I’D been sent to record a radio interview with Phillip Hughes, among others, in the lead up to the Prime Minister’s XI game of 2009. I’d heard a bit about young Hughes, but I hadn’t even seen footage of him playing. I felt vastly underprepared for the interview.
At the time the dogs were barking his name as a potential superstar. His state cricket stats were astounding and Mark Vergano, of Cricket ACT, told me to prepare to see a young man take the bowlers on with impeccably timed batting aggression.
I didn’t even know what he looked like, but I was expecting an imposing figure and while I was waiting somebody’s teenage son or the work-experience kid came in, looking lost.
“Are you Mark ?”
“Yes, I am.”
“Hello. Phillip Hughes.”
This boy looked as though he should be wearing a school uniform. He was a diminutive figure with “just-got-out-of-bed” hair and an air of what seemed to be aloofness, but before long could be seen as country-boy shyness.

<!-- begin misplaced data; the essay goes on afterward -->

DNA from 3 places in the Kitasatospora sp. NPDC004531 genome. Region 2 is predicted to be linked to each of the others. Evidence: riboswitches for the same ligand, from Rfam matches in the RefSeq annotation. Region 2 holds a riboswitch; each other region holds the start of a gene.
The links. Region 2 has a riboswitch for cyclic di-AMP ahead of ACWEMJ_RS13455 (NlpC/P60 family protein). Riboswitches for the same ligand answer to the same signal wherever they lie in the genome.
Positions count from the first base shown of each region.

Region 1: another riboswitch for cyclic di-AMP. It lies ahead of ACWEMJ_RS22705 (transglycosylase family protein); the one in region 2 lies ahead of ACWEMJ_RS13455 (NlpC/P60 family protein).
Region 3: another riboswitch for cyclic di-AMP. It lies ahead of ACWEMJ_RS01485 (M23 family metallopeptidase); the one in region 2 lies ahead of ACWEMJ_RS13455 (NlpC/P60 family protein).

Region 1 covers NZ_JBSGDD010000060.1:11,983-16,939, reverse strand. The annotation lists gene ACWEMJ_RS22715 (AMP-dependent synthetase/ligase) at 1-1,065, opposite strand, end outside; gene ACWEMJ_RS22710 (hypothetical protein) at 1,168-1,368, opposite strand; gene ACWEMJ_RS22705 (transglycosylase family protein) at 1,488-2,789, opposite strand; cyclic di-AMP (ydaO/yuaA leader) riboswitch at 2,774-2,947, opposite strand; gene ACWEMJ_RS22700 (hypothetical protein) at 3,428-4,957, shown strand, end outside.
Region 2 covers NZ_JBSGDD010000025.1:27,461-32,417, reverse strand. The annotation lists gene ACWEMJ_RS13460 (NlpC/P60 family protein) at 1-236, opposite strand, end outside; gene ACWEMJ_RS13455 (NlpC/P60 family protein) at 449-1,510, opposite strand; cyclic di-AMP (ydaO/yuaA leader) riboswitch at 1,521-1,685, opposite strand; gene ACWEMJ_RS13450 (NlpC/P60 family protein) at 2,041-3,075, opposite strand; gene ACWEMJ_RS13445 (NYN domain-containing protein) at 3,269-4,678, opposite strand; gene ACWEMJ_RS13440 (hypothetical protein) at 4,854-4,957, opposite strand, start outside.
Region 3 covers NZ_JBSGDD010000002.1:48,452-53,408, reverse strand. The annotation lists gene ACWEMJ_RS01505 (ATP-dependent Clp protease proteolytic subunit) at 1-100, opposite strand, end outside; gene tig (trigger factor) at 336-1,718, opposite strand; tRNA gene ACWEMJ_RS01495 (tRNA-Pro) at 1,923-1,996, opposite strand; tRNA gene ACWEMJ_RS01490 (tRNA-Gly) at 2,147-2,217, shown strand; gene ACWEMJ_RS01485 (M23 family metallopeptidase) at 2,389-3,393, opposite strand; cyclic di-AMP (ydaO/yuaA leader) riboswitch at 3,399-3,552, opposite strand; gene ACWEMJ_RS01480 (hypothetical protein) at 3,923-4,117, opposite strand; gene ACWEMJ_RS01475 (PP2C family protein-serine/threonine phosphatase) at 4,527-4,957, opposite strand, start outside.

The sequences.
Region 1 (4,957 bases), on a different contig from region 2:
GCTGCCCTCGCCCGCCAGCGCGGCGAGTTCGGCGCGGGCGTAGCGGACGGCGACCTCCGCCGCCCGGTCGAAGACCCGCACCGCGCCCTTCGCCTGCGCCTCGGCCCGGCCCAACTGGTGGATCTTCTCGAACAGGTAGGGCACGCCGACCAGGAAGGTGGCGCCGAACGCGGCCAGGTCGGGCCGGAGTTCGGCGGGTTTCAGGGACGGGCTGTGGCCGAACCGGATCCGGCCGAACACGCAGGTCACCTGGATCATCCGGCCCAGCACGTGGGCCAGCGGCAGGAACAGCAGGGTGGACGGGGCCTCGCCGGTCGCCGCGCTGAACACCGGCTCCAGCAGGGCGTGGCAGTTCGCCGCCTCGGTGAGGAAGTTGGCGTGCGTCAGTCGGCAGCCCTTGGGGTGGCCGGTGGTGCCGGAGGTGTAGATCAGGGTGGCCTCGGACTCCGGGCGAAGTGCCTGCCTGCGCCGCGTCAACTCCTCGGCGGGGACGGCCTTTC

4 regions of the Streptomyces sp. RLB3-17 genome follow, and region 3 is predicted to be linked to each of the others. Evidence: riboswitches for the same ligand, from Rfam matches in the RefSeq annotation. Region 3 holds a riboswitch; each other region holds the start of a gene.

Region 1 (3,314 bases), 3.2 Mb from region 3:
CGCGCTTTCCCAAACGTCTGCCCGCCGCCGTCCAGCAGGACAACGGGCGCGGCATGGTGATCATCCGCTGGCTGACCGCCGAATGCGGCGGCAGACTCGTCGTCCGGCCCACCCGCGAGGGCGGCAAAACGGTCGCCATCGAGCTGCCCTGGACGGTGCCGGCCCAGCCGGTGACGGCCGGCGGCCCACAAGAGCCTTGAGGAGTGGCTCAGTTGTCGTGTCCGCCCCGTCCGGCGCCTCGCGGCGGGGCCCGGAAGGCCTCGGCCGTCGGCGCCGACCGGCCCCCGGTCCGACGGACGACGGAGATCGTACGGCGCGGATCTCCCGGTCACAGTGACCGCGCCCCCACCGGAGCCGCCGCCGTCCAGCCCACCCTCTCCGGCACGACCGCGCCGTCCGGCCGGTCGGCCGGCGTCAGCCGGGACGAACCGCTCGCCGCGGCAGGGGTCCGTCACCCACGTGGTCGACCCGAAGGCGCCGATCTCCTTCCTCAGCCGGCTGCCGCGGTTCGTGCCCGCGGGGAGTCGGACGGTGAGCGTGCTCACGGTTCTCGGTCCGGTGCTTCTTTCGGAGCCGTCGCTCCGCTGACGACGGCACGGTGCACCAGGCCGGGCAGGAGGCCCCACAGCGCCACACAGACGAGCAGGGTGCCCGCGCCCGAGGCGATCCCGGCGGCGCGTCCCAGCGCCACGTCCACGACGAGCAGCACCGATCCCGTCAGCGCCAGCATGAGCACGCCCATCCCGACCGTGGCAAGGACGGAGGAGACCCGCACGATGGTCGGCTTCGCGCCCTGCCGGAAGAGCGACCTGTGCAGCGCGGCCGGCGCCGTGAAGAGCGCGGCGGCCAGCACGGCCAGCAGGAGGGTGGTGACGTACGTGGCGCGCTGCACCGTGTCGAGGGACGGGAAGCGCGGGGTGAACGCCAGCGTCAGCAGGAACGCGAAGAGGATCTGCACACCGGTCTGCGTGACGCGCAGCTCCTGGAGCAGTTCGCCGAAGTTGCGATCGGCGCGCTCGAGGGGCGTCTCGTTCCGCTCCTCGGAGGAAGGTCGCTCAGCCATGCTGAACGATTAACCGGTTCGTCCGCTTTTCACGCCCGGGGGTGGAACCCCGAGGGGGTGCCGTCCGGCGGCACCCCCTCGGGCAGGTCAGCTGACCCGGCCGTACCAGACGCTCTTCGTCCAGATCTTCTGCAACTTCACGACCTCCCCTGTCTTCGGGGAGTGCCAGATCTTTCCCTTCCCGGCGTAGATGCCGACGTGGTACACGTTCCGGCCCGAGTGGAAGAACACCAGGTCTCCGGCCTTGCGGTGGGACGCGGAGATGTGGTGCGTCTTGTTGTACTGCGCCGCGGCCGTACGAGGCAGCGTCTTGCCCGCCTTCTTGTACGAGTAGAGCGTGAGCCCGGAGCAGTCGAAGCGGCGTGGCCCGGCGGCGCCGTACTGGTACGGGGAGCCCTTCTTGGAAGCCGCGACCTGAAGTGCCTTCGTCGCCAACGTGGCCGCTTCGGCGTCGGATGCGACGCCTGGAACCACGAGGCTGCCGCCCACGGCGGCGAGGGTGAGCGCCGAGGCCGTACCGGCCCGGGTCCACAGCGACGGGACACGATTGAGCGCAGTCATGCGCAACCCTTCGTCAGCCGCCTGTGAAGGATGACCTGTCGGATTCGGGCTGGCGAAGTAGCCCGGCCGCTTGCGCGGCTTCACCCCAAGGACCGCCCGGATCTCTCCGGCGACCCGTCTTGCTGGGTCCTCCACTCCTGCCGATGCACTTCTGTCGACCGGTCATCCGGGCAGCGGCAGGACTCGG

Phillip Hughes was a really nice lad, but it was a shocking interview. Softly spoken and of few words, he gave me lots of “yes” and “no” answers and his voice was so quiet that parts of the audio were lost.
I don’t know that any more than 30 or 40 seconds was used on air, but that meeting left an impression on me. I was struck by the pure simplicity of this freakishly talented young man who didn’t want to be a media star… he just wanted to make runs.
He didn’t make many at that PM’s XI game at Manuka Oval. He opened the batting with Michael Klinger and made 20-odd in what was a successful run chase led by the then unheralded George Bailey.
Since that day, I followed his career very closely, excited to see him break into the Australian side and then to score those early tons on tour against South Africa.
Wasn’t he a joy to watch? In those very early years there were imperfections in his game. His footwork was non-existent on occasions and he was yet to discover the leg side of the ground. I’d be so nervous whenever he came to the crease because I knew the selectors had little patience for early dismissals.
Once he got his eye in, he was unstoppable. He was a courageous excitement machine who was always looking to move the game along and keep the scoreboard churning.
It’s still difficult to comprehend that he lost his life to the game that he loved.
Phillip Joel Hughes, the game will miss you. Thank you so much for everything that you gave to us cricket fans. We are much richer for seeing your talents on display. May you rest in peace.